This syllabus was built by Su’ad Abdul Khabeer, Arshad Ali, Evelyn Alsultany, Sohail Daulatzai, Lara Deeb, Carol Fadda, Zareena Grewal, Juliane Hammer, Nadine Naber, and Junaid Rana.

Thank you to Catherine Besteman, Louise Cainkar, Edward Curtis IV, Maryam Kashani, Zayn Kassam, Sherene Razack, Ihsan Sarfraz, Stephen Sheehi, Audra Simpson, Najeeba Syeed, Jessica Winegar for their contributions and feedback.

For comments please contact:

Download a pdf of the syllabus here.


Key Terms:

  • Anti-Muslim Racism
  • Capitalism
  • Colonialism
  • Countering Violent Extremism (CVE)
  • Empire
  • Gender violence
  • Gender
  • Homonationalism
  • Islamophobia
  • Militarism
  • National Security Entry-Exit Registration System (NSEERS)
  • Orientalism
  • Patriot Act
  • Pinkwashing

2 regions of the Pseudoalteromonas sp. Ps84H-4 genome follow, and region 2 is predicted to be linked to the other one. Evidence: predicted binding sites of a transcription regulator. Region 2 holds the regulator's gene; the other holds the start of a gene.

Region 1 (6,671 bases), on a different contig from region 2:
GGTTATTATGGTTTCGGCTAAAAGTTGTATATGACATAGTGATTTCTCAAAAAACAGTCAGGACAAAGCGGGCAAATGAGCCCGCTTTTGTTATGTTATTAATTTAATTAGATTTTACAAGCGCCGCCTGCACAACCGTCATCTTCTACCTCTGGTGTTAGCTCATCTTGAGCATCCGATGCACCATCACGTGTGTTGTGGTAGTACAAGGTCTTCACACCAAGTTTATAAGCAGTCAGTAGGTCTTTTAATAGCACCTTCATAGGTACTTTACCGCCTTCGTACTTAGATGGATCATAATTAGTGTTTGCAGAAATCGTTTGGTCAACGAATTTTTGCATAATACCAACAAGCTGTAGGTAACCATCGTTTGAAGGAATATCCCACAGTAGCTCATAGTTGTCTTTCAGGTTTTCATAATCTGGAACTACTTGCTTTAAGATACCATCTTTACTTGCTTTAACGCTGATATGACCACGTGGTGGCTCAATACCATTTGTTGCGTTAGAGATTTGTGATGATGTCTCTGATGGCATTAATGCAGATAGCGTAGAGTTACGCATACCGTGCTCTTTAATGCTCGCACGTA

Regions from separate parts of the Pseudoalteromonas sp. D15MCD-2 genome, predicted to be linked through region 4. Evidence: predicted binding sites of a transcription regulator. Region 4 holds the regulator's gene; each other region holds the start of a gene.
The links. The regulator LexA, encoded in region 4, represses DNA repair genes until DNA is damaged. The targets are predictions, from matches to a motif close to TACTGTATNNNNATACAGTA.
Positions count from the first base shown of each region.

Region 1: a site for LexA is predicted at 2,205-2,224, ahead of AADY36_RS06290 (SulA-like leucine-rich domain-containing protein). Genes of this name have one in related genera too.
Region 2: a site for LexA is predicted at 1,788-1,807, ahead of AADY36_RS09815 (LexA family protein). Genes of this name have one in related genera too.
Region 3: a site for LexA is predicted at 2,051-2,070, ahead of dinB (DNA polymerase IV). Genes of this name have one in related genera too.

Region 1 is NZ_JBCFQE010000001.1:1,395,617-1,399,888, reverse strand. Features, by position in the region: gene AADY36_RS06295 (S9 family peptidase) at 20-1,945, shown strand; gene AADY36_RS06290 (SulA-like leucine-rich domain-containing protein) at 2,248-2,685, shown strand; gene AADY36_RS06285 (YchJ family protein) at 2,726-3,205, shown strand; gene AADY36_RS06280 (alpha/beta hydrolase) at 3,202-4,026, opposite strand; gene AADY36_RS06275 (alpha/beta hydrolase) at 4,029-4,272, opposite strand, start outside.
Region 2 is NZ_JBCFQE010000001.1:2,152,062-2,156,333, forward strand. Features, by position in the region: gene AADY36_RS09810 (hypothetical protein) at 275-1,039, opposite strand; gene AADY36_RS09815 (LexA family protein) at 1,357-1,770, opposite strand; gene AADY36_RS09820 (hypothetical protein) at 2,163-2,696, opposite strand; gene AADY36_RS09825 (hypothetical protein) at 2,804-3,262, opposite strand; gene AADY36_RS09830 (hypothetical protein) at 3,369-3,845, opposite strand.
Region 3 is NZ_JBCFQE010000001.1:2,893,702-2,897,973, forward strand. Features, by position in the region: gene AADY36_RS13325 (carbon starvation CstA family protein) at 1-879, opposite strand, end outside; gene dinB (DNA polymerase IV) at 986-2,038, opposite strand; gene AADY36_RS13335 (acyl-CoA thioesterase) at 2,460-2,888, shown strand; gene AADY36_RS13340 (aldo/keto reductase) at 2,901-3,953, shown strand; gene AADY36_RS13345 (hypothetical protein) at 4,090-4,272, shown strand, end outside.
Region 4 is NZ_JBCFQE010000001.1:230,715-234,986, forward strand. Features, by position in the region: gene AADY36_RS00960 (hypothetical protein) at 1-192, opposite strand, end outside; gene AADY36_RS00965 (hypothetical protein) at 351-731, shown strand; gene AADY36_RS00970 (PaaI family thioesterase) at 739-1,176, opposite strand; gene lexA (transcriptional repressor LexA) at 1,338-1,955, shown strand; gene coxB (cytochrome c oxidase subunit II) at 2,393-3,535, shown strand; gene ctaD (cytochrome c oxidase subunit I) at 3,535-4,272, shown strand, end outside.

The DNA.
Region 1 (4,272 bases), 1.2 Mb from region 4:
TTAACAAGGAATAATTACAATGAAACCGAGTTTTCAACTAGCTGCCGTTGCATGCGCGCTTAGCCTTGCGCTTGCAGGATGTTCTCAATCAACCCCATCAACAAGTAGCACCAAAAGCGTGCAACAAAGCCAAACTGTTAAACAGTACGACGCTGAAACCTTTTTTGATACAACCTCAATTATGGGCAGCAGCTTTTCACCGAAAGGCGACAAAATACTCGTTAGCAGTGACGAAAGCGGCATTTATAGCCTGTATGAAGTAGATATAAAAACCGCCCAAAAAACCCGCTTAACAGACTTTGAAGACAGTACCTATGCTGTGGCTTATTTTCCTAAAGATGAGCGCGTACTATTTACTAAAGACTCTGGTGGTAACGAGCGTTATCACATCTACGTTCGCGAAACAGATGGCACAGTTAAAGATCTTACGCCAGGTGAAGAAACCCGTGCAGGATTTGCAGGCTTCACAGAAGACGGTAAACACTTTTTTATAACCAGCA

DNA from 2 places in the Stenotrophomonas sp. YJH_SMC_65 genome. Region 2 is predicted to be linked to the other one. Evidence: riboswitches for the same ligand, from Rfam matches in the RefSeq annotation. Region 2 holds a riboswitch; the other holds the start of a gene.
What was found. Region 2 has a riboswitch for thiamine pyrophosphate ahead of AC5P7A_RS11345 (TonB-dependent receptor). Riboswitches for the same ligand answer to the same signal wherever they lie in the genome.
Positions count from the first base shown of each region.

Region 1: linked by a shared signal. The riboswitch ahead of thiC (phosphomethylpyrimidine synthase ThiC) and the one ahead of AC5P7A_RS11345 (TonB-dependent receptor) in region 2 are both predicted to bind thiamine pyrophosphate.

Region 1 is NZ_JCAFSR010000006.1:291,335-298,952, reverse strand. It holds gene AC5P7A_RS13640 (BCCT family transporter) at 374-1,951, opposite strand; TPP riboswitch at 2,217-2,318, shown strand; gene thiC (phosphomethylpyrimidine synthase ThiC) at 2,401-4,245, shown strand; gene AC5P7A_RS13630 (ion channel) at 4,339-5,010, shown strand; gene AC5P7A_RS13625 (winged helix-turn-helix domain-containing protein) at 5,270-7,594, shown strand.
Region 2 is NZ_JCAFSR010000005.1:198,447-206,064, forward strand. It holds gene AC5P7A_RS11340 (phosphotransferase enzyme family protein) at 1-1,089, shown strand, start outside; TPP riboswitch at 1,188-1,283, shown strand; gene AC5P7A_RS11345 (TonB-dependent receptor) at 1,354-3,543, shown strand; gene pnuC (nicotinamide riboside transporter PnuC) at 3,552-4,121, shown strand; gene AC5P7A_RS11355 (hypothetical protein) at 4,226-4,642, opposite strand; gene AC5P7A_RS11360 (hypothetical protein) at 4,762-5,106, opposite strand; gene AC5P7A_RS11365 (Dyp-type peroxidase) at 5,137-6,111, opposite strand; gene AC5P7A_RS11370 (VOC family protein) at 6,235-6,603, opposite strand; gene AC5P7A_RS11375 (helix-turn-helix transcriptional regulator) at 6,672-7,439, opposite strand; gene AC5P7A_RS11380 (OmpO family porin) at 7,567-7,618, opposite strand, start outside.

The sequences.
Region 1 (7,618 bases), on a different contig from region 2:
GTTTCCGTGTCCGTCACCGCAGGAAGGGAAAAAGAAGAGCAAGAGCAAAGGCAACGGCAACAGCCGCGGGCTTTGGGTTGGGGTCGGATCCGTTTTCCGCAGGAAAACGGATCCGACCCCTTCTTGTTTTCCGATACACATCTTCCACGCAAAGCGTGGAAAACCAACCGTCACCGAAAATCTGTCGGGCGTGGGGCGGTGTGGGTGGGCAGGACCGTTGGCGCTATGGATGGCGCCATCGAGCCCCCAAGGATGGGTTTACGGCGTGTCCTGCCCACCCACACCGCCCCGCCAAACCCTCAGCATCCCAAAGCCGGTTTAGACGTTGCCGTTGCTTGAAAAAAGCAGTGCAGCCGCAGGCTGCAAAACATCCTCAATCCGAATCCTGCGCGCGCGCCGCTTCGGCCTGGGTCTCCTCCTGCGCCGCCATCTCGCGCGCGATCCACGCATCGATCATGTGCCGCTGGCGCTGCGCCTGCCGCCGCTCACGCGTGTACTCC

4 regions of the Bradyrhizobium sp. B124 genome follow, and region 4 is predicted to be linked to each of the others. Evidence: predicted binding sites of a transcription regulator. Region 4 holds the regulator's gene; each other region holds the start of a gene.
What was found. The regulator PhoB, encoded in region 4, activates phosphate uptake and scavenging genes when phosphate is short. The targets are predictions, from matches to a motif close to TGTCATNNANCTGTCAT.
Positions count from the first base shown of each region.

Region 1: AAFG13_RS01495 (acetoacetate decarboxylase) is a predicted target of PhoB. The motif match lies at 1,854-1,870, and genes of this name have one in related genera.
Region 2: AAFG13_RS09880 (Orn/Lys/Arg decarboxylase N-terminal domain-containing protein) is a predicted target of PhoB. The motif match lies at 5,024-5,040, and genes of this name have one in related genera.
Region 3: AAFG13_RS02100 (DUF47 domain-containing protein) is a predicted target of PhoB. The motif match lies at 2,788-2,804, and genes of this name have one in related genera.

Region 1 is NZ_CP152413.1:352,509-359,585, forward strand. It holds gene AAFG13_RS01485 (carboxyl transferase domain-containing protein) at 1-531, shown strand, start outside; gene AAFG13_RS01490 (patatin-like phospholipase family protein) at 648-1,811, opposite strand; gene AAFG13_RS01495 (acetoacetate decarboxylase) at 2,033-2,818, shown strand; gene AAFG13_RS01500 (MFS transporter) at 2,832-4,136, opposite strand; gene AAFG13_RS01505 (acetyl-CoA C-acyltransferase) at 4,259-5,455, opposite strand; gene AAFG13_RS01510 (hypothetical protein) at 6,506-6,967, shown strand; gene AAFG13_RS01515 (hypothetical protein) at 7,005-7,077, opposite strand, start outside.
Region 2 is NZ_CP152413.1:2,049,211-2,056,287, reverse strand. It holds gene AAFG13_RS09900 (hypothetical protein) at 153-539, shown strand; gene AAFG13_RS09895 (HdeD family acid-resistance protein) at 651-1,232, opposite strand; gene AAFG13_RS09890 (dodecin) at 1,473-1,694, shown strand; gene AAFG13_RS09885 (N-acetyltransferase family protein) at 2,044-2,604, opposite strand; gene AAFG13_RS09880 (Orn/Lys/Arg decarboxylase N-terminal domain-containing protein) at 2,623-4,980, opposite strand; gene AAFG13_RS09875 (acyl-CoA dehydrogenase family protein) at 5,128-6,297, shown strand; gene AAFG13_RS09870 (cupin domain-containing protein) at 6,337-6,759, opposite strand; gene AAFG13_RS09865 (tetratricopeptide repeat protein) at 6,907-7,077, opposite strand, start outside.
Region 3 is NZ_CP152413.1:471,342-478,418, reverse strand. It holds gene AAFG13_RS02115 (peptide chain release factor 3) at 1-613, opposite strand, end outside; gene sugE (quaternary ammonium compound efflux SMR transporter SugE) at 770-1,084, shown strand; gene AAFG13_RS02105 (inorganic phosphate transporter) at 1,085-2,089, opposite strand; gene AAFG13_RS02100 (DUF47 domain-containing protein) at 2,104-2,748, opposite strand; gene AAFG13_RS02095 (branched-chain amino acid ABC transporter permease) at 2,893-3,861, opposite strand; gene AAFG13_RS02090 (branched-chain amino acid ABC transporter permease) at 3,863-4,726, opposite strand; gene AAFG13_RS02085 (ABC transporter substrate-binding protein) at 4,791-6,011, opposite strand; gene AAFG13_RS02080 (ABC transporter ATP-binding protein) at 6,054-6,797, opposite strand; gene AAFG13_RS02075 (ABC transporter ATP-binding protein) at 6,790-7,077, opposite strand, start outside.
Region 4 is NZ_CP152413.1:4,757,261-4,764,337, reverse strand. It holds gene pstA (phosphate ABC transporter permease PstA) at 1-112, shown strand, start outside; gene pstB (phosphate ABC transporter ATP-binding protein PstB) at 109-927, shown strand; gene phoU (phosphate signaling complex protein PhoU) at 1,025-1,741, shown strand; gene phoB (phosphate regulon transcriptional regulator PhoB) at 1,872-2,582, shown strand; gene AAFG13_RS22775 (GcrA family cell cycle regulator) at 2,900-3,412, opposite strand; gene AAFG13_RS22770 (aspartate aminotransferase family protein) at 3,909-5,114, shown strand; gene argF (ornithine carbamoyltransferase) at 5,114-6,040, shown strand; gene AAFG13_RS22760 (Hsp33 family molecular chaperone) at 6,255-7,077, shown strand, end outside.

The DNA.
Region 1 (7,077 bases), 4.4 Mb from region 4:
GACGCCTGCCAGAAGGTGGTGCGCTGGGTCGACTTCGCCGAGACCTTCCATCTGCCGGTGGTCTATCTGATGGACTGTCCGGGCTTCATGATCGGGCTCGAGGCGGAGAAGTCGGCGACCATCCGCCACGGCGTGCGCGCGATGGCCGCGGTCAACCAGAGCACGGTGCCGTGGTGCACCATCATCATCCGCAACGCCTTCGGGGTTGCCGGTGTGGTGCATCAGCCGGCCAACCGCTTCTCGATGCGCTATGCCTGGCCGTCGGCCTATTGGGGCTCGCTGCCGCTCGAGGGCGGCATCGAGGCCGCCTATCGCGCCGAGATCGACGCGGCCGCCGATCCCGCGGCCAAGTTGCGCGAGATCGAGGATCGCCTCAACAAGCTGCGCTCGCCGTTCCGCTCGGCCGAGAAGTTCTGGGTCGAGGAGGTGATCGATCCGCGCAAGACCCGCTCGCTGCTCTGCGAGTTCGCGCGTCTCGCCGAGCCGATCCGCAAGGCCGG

• Racialization
  • Racism
  • Security (National, Homeland, State…)
  • Structural Inequality
  • War on Terror
  • White Supremacy


I. Race, Empire, Islam

  • Orientalism
  • The Long History of Anti-Muslim Racism
  • Race and Racialization
  • Anti-Black Racism and Anti-Muslim Racism in the US
  • Anti-Muslim Racism as part of the “War on Terror” and US empire building

II. The Production and Reproduction of Anti-Muslim Racism

  • The Islamophobia Industry, Funding, Government Policies, and the State
  • The Media and Anti-Muslim Racism
  • How Feminism contributes to Anti-Muslim Racism
  • How Homonationalism and Pinkwashing contribute to Anti-Muslim Racism
  • Christian Theology and Anti-Muslim Racism
  • How Right Wing Zionism contributes to Anti-Muslim Racism
  • How panic around refugees contributes to Anti-Muslim Racism

III. The Impact of Anti-Muslim Racism

  • General Impact
  • Shari’a Law Panics
  • “Ground Zero Mosque”

IV. Policing, Security, Surveillance, and Anti-Muslim Racism